Down the River: How the 2022 Mississippi River Drought Damaged Southern U.S. Agricultural Trade

In 2022, the Mississippi River experienced a severe drought that disrupted barge transportation from the Midwest to ports on the Gulf of Mexico. Our research found that the drought led to a 3.9% reduction in agricultural exports from Louisiana ports, resulting in agricultural trade losses of $563.9 million between July 2022 and January 2023. Wheat exports were the most affected, with a considerable decrease in export volume of 350 million kilograms at Louisiana ports. However, there was limited evidence of adverse trade effects for soybeans and corn.

While we found some evidence of negative effects on agricultural commodities at the beginning of the Mississippi River drought in 2022, there was a strong trade recovery when transportation disruptions ended. As a result, there was limited diversion for affected commodities except for wheat, which was diverted to East and West coast ports.

Figure 1 shows that non-Louisiana Gulf ports experienced more pronounced trade disruptions (‑15.1%) than Louisiana ports (-3.9%), despite Louisiana ports accounting for over 86% of agricultural exports shipped through Gulf ports. Our study also found evidence of considerable trade diversion, with positive trade effects for East coast (5.8%) and West coast ports (7.1%). These estimates imply that some agricultural suppliers opted for alternative transportation modes to facilitate foreign shipments via ports on the East and West coasts.

Our research highlights the urgent need to mitigate the impact of natural disasters and supply chain disruptions on barge-dependent agricultural exports, especially on the Mississippi River. While various federal and state agencies offer direct relief and recovery support for drought impacts, a more comprehensive plan may be necessary to address this potential long-term issue. The lack of tools to deal with similar supply chain disruptions can limit the production capacity of agricultural farmers and their access to foreign markets.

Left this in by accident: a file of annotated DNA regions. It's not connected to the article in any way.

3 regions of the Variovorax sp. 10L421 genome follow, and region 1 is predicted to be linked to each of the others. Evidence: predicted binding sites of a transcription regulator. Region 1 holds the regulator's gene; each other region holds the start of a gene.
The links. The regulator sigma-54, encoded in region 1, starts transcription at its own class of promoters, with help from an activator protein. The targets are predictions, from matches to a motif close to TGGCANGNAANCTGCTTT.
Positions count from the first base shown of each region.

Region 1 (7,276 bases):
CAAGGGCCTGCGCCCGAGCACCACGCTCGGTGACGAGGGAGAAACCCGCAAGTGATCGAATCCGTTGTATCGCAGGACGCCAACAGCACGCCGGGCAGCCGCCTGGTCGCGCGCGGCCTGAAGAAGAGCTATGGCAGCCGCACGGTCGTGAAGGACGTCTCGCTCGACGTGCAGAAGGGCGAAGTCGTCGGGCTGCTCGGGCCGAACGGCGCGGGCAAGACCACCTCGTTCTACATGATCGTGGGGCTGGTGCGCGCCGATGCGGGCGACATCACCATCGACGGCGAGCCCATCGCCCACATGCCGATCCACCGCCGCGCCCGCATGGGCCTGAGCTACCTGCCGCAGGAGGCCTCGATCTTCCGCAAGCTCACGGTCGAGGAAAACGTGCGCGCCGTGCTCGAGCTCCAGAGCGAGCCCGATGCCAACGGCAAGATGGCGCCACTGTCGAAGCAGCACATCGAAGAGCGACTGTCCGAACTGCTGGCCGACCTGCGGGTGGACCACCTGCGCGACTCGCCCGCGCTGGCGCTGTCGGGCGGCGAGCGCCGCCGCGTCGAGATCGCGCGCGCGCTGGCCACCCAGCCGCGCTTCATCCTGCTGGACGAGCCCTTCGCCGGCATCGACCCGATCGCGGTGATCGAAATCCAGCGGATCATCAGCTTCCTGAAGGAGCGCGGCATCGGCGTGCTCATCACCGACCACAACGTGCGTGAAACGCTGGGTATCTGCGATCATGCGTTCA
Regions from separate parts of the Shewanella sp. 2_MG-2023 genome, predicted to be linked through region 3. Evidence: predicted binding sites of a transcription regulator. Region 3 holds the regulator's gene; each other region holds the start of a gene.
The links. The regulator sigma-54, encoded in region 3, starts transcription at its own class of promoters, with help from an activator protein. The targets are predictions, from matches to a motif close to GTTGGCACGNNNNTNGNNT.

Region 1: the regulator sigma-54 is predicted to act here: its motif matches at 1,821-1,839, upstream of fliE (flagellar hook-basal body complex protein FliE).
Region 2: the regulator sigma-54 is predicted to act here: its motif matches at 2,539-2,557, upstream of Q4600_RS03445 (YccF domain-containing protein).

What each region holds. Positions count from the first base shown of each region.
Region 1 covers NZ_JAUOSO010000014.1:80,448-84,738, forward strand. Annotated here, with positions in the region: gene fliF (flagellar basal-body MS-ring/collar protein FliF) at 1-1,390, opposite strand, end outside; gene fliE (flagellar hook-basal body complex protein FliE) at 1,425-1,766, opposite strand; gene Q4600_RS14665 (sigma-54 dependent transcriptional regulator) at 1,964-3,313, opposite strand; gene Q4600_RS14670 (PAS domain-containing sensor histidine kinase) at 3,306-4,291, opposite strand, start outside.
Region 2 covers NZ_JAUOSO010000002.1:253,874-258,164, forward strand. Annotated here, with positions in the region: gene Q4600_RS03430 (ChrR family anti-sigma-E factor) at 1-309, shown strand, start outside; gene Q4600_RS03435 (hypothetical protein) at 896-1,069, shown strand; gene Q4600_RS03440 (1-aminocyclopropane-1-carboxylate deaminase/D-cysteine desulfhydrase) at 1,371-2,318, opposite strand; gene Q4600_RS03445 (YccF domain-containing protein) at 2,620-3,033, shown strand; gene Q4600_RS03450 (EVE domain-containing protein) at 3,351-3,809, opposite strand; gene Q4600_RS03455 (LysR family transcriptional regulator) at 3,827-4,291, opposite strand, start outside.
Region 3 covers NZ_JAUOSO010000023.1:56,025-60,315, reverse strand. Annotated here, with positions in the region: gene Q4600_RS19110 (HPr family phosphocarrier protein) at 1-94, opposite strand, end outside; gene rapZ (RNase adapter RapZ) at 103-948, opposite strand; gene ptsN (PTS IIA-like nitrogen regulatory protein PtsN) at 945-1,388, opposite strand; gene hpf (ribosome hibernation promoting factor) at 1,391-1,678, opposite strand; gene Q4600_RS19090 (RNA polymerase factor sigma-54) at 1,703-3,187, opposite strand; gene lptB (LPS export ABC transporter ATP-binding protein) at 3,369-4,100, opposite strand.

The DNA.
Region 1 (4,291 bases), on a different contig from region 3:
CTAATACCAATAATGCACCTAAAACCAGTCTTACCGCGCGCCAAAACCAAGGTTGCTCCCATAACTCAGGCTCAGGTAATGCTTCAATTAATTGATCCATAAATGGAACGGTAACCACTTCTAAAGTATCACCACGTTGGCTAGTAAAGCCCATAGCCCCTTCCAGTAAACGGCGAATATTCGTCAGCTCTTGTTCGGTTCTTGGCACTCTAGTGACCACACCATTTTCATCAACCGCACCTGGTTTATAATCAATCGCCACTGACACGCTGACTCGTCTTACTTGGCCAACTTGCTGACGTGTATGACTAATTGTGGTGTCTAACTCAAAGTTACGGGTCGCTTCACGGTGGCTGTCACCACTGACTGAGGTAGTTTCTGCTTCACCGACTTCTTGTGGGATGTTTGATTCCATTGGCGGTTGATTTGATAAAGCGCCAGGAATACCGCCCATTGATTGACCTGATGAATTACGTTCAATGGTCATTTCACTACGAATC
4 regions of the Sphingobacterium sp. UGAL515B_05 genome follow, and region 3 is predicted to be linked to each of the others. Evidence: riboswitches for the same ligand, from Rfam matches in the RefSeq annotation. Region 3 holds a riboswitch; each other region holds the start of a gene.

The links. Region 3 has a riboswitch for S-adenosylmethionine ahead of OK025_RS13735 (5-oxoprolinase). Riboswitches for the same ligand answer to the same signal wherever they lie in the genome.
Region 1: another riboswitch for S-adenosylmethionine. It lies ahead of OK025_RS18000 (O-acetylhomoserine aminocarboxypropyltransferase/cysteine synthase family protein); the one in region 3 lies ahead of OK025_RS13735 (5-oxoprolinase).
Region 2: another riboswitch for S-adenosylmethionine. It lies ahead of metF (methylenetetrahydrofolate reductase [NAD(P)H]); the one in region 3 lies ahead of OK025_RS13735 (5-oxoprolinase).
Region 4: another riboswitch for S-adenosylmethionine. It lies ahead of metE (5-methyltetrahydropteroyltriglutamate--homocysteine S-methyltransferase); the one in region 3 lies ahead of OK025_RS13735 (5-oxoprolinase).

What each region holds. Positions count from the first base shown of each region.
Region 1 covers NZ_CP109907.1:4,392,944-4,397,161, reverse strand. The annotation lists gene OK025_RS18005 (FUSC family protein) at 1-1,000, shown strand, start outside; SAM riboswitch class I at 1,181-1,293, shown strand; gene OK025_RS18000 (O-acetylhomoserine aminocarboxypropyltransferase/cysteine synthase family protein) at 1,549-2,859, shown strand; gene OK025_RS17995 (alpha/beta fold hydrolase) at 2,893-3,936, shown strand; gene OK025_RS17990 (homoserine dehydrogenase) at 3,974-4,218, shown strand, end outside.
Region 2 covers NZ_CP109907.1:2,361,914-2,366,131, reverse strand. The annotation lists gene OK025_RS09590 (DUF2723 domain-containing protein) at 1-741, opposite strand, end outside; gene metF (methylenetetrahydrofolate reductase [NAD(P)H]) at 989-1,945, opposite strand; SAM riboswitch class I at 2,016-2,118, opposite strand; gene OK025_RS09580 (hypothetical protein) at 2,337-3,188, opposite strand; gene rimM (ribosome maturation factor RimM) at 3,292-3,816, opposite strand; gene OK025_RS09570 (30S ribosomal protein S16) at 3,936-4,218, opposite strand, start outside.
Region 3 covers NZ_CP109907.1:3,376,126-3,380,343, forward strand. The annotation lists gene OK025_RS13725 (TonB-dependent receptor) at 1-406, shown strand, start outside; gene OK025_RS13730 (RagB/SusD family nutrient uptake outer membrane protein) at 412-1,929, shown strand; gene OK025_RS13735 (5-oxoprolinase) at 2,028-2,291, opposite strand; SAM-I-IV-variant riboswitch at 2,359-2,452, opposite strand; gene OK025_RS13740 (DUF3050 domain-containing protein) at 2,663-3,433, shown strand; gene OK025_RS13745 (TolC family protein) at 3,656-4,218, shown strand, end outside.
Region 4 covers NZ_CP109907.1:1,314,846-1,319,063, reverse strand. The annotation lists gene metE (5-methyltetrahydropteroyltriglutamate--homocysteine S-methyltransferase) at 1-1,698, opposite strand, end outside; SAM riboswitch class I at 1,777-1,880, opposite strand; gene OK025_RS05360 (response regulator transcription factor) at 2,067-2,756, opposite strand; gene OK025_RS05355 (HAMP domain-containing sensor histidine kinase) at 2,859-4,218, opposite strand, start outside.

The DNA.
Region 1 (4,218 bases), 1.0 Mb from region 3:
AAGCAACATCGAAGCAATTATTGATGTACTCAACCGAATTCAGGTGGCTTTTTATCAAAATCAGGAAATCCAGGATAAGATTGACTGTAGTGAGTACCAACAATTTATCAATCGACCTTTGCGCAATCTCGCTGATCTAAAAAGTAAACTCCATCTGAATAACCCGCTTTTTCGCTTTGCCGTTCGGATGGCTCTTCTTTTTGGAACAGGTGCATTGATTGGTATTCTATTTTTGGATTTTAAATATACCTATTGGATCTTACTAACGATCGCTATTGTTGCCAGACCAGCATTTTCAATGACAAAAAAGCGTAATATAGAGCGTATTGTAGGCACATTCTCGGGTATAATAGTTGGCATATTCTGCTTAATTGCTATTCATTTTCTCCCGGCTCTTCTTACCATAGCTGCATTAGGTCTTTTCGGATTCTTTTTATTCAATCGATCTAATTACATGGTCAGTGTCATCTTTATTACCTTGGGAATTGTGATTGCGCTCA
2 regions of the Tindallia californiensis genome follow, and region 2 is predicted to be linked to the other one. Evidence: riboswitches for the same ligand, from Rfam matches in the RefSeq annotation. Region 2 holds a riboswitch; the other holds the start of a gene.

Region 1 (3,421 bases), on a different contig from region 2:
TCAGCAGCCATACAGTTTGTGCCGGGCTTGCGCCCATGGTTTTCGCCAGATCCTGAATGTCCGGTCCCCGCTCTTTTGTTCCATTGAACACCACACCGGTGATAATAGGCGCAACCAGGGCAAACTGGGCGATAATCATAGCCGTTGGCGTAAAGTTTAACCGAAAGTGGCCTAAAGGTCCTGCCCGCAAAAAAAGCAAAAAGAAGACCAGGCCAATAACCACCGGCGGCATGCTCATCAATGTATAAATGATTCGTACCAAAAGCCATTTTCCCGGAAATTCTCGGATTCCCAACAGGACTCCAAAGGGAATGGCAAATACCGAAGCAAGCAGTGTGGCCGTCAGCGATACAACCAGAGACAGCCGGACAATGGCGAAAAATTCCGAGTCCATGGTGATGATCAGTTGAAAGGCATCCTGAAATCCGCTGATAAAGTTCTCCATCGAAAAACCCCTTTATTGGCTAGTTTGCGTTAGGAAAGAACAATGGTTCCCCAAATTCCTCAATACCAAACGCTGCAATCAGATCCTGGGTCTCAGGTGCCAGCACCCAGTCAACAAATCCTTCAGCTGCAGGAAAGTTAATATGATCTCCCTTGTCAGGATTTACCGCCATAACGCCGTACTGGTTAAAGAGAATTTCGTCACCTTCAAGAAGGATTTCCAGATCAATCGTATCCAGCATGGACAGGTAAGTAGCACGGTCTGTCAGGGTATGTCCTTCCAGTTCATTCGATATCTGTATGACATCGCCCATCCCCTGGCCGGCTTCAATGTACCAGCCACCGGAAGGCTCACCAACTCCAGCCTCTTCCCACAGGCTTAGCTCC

While the Bipartisan Infrastructure Law has authorized up to $108 billion to support federal public transportation programs, including barge transportation on the Mississippi River, it may take time for these solutions to take effect, and the federal funding allocation for barge shipping remains unclear. It is crucial to enhance the availability and efficiency of alternative transportation options. Our study underscores the importance of adopting proactive measures to mitigate the impacts of climate-induced trade disruptions on U.S. agriculture.

Figure 1: Agricultural Trade Effects of the 2022 Mississippi River Drought.

Note. The figure shows the average post-event trade effects of the 2022 Mississippi River Drought for export volume and unit value by U.S. port region. All regressions include port-destination-good-event-year and port-destination-good-event-month fixed effects. The “Louisiana” label denotes ports within the state of Louisiana, while “Gulf” encompasses Gulf ports, excluding those in Louisiana. The “East” category includes ports in the South Atlantic and New England customs divisions, and the “West” category includes those ports from the Pacific customs divisions.

*This work was supported by the National Institute of Food and Agriculture through the Agriculture and Food Research Initiative Award 2019-67023-29343. This paper does not necessarily reflect the views of USDA. Full paper is available here:

Steinbach, Sabdro, and Xiting Zhuang. “Down the River: How the 2022 Mississippi River Drought Damaged.Southern Ag Today 3(18.4). May 4, 2023. Permalink

Photo by Tom Fisk: